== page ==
Cricket kit is a strange thing. It can be lovingly looked after by some and scattered everywhere by others. You can tell a lot about an individual just by changing next to them. You can tell what sort of a person they are and in many cases how much money they earn. Some players even leave their kit all over the dressing room to return the following weekend to dirty whites. Others fold their clothes with neatness and order.
Cricket kit isn’t cheap. A brand new, top-of-the-range bat can now cost over £500. For a whole kit bag of top-notch gear, you might need to take out a small mortgage just to get onto the field of play. Cricket equipment has changed. There’s more choice, but the cost has gone up vastly when compared with what the average clubbie was earning 30 years ago.
Boots used to be fairly standard. Winit Worcesters were the cheap choice of the clubbie and you would see these in every club. The only problem with them was that the heel would come away from the sole. If you bought them new in April, by September you’d see a host of clubbies chasing balls to the boundary making flapping, clapping noises as they did so. I’m sure that counties don’t need to give away clappers at T20 games like they do now but instead just need to recycle a load of Winit Worcester boots from the late 1980s! Now boots are better made and come in a variety of colours. The steel toe which saved many a batsman from crushing Yorkers also seems to be a thing of the past. These would double-up as great wear on a construction site for many a builder clubbie. On the down side, any clubbie who wore his Winit Worcesters to a night club on a Friday night would have been instantly refused entry.
Wicketkeeping gear is another thing that has changed. Pads would simply be batting pads –all keepers would wear them. Keeping pads of 30 years ago were wider than batting pads but with money being tighter back then, many clubbies would use the same ones they batted in. Even at club level now you often still see keeping pads that have been shorn off at the knee. Keeping gloves were generally just red in colour but now come in a multitude of shades. Our current 1st XI keeper has black, shiny ones that wouldn’t look out of place on a dominatrix (although I have yet to see him take the field in a gimp mask with a gag ball in his mouth). Who knows what may happen in the future, given the way things are changing?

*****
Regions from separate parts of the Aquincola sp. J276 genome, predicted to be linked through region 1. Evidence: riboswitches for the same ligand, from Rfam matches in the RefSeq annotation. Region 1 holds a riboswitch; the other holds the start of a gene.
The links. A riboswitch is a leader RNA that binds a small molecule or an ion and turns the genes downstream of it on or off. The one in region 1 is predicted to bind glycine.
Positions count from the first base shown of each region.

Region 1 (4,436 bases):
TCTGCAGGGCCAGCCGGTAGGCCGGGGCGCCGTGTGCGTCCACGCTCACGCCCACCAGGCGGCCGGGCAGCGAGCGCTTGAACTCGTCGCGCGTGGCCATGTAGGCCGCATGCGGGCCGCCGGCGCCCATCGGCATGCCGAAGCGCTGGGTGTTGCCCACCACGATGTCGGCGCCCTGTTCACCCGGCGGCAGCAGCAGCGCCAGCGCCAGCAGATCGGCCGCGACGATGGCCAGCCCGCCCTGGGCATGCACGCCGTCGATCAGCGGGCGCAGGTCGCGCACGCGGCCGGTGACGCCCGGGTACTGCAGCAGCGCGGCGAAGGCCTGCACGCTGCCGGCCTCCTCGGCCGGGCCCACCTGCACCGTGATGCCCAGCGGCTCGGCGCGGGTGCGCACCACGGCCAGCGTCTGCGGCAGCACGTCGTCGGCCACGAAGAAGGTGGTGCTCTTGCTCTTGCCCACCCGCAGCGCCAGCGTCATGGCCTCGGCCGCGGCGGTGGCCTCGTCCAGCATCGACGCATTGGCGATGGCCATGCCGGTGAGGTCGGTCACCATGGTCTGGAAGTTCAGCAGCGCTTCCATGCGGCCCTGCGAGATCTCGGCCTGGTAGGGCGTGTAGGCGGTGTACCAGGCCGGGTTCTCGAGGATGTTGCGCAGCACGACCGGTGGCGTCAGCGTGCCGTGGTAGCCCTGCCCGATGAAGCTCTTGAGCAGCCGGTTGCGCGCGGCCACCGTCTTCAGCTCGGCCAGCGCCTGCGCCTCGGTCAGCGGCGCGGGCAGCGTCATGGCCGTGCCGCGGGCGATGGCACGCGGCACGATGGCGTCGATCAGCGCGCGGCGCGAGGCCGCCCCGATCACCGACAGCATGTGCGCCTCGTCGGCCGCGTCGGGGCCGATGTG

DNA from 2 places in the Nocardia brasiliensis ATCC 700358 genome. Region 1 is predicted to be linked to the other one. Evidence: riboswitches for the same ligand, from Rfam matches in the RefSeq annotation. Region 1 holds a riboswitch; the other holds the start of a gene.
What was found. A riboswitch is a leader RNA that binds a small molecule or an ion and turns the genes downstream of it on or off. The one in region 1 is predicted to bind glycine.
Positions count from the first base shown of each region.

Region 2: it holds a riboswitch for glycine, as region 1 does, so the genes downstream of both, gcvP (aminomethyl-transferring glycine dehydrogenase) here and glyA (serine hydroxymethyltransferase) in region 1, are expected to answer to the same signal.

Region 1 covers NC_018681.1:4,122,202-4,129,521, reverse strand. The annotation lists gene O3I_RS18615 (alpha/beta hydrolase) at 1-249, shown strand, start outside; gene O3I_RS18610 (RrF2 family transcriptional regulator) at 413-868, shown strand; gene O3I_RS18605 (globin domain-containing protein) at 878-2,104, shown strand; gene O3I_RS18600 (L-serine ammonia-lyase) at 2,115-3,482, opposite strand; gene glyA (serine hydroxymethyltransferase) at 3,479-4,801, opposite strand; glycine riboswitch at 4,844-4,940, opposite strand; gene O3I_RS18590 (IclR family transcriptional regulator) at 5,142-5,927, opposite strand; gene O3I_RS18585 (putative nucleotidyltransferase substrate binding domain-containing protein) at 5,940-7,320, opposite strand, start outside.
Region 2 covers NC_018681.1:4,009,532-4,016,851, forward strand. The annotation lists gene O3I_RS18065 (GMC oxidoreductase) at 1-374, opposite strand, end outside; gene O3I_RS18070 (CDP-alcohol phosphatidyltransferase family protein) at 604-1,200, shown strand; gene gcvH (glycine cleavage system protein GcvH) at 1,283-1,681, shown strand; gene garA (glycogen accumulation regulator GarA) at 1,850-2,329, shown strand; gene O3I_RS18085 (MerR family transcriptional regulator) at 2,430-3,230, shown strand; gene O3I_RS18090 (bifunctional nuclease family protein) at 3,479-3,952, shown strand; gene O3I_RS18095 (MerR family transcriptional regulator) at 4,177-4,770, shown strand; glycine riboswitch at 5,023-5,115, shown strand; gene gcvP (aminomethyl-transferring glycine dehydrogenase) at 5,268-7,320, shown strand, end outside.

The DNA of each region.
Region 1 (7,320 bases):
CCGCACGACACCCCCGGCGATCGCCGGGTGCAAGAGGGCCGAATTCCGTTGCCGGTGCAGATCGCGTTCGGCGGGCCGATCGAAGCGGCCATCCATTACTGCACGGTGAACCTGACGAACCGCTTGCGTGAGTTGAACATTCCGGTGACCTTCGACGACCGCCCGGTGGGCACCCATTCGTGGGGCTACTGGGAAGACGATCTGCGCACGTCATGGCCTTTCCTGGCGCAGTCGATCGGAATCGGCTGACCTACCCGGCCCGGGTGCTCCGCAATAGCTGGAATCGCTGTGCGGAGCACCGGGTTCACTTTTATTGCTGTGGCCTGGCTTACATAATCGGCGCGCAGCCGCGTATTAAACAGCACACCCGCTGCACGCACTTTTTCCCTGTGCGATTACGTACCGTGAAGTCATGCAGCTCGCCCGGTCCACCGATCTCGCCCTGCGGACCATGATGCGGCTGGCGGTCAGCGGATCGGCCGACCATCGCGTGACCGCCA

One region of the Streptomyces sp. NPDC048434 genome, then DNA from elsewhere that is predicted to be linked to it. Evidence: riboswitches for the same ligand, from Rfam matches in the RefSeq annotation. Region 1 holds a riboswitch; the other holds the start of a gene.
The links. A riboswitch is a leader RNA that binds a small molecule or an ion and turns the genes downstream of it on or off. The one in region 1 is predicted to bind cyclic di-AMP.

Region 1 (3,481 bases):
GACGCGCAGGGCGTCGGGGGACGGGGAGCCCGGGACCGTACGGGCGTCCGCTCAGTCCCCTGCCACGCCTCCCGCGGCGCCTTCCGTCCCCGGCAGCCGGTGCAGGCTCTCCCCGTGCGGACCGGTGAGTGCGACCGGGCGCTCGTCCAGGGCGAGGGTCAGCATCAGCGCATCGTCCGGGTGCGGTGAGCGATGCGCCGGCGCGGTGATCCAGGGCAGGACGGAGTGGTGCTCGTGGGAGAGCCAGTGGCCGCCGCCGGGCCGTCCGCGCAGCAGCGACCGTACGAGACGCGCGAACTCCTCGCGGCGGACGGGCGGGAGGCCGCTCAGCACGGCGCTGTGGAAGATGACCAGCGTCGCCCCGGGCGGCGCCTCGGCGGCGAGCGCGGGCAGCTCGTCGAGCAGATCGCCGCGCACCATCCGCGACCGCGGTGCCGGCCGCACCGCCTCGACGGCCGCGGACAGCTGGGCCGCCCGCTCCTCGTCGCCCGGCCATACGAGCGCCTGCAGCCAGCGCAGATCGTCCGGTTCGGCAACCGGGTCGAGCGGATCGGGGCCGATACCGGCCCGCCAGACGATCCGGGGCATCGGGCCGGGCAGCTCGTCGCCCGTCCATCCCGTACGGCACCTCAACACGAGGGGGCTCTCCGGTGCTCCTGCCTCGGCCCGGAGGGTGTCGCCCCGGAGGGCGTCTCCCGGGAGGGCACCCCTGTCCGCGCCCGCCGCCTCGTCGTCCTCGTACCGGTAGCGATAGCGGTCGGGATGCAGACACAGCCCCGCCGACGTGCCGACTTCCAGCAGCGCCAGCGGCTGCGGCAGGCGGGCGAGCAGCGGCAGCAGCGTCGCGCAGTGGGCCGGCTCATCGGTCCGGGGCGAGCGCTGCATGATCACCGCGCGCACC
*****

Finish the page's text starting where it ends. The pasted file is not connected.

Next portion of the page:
The helmet is a regular sight now in club cricket and are generally sported in the club colours. The days of Alec Stewart white ones are gone and they don’t even get the comment ‘Here comes Neil Armstrong’ any more when a clubbie comes to the crease in one…
Gloves have become better and stronger and pads have become lighter. Shirts have become standard club ones with a badge on, often with a sponsor’s name emblazoned across it and with some colour on the sleeves. The days of fielding in a Lyle and Scott top with a white, wide-brimmed sun hat seem to be a thing of the past. Baseball-style caps are now the ‘in thing’ and to see a Harlequin-style cap is as rare as a team staying behind after a match for seven or eight pints.
The contents of a cricket bag are constantly evolving and will no doubt be out of date by the time that you read this.